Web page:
He said the players appreciate the fact that “We’re doing something that nobody else is really doing quite like this… they’re making a unique contribution to music.”

Likewise, the Hornheads have found a niche audience, and the gig has brought them everywhere from the Tokyo Dome in Japan to a jazz festival in Brazil to Bollywood.

Over the years, the Hornheads have recorded with Prince, Chaka Khan, the Jonas Brothers, Jimmy Jam, Mandy Moore, Pedro Abrunhosa, and many more, as its website states.

Recently, the group did a joint venture with Wayne Bergeron, a lead trumpet player with the Gordon Goodwin’s Big Phat Band, who is based in Los Angeles, Nelson said. Bergeron does a lot of movie work, he added.

As a part of that collaboration, Nelson wrote a James Bond medley for Bergeron’s big band plus the Hornheads. The Hornheads recorded its part locally, while Bergeron is separately adding the other sounds to the mix. The finished product will come out this summer.

Part of what makes the Hornheads successful is the fact that “when you play together that long, there’s a symbiosis that happens,” and things come together quickly, Nelson said. “We don’t have to talk about the technicalities, like, ‘How long is that note?’ or ‘How is that phrased?’ ”

Furthermore, when he arranges the music, “I make a real point to write to everyone’s strengths. Everyone gets a chance to have their voice be heard as a soloist and ensemble,” Nelson said.

“In tune with each other”

Trumpet and fluegelhorn player Dave Jensen, of St. Louis Park, said that Nelson is so familiar with their playing that he’s able to “basically find the most beautiful things that we do,” and write to that, just like what Duke Ellington used to do for his musicians. “It’s such a pleasure, such flawless work,” he said.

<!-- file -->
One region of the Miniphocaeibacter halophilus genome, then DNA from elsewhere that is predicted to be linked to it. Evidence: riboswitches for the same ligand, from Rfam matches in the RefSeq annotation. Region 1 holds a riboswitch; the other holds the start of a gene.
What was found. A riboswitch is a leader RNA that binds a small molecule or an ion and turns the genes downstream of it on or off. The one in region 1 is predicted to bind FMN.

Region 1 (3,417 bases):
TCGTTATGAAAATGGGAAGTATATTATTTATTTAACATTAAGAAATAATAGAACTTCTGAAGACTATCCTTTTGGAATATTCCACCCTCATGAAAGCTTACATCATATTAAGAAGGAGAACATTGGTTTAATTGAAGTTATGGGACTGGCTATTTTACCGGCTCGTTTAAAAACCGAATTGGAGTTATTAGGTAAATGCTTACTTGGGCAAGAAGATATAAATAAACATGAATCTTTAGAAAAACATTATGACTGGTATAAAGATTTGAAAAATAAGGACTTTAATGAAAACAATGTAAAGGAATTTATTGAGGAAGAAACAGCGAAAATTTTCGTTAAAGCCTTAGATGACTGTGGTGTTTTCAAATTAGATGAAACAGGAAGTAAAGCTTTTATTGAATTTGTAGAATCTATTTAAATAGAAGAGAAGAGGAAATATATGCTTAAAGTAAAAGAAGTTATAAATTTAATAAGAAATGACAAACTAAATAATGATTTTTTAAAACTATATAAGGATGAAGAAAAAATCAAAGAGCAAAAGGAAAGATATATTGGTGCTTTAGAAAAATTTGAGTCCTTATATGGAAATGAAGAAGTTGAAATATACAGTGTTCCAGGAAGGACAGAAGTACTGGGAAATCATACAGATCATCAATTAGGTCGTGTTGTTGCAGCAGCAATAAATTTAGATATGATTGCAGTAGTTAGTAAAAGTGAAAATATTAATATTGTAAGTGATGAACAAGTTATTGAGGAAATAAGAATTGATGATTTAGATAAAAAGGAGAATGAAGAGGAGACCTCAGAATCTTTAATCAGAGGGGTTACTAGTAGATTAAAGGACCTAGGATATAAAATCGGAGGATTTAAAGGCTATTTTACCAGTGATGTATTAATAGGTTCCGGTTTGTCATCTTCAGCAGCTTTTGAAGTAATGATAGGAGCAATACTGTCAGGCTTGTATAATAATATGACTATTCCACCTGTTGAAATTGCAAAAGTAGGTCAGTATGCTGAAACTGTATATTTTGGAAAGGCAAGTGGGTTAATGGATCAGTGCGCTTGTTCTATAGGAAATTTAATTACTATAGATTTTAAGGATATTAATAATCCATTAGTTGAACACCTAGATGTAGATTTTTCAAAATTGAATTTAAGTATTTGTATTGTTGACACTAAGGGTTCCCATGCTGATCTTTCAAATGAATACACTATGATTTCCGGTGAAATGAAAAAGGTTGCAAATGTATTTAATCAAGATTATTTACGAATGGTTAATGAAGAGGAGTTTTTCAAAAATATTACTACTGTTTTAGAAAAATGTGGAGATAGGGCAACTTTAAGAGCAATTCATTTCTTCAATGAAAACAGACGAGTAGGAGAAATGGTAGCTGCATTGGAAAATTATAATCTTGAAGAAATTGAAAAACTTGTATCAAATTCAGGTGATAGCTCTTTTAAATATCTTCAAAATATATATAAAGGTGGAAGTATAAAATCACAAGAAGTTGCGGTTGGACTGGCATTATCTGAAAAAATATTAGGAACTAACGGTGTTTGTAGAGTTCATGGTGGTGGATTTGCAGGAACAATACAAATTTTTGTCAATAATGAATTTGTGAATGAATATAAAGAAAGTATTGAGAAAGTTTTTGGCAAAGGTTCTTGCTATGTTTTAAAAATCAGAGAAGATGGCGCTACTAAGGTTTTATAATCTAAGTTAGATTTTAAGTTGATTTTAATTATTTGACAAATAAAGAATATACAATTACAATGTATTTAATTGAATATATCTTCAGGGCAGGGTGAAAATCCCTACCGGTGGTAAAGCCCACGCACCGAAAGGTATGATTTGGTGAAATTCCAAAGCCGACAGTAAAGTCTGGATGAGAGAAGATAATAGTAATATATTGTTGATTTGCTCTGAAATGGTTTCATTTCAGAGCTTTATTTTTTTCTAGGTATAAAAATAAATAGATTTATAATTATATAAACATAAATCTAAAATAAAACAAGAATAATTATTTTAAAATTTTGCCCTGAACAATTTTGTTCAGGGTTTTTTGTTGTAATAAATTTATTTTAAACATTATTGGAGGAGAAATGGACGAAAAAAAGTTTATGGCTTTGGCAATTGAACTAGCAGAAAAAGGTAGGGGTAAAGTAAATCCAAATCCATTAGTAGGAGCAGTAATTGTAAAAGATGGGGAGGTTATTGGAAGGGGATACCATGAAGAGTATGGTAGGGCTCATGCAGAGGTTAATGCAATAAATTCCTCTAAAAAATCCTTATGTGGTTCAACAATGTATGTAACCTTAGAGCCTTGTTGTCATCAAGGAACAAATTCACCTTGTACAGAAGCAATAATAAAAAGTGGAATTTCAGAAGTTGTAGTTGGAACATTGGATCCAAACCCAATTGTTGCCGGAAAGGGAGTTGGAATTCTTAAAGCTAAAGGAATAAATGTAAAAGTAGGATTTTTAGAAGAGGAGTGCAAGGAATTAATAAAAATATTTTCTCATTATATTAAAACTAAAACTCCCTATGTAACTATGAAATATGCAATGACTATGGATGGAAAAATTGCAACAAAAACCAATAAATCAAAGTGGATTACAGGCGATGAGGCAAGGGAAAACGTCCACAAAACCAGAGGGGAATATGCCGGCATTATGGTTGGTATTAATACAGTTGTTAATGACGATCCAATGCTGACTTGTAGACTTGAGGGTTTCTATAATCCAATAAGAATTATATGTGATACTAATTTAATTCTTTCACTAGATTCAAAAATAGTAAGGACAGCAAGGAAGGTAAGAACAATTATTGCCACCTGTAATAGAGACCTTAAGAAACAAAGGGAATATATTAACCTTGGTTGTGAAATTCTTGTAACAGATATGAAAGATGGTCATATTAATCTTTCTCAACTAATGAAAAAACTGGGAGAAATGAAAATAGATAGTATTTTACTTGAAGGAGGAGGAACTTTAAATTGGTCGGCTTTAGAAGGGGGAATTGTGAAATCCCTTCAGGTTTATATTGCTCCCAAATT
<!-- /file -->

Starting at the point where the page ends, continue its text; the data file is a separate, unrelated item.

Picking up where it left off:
Nelson pays attention to the so-called little things, too. For example, whenever the group is recording, his home studio is set up so “we each have our own spot with a music stand at the height we want, and a mike set up how we want it, everything,” Jensen said.

Probably because everyone is so seasoned, they’re able to “align the overtone series of our instruments. It’s up above the actual sound of our instruments, the tone colors of everyone … that creates a sound that’s amazing,” Jensen said.

Through the years, the group has learned to “naturally play perfectly in tune with each other,” he said.

It’s fun to work with his wife, Kathy, too, “to have somebody to share these experiences with,” he said.

Just before he joined the horn section, he’d been on tour with the Artie Shaw Orchestra, which took him away from home a lot over the course of three years, Jensen said.

Minnetonka resident Kenni Holmen agreed that the group offers much more than a paycheck. “There is something special with the chemistry of this group,” he said via e-mail.

When they get together, it’s like being with family. “We really enjoy working and laughing together,” Holmen added.

For more information about the Hornheads, go to


Anna Pratt is a Minneapolis freelance writer. She can be reached at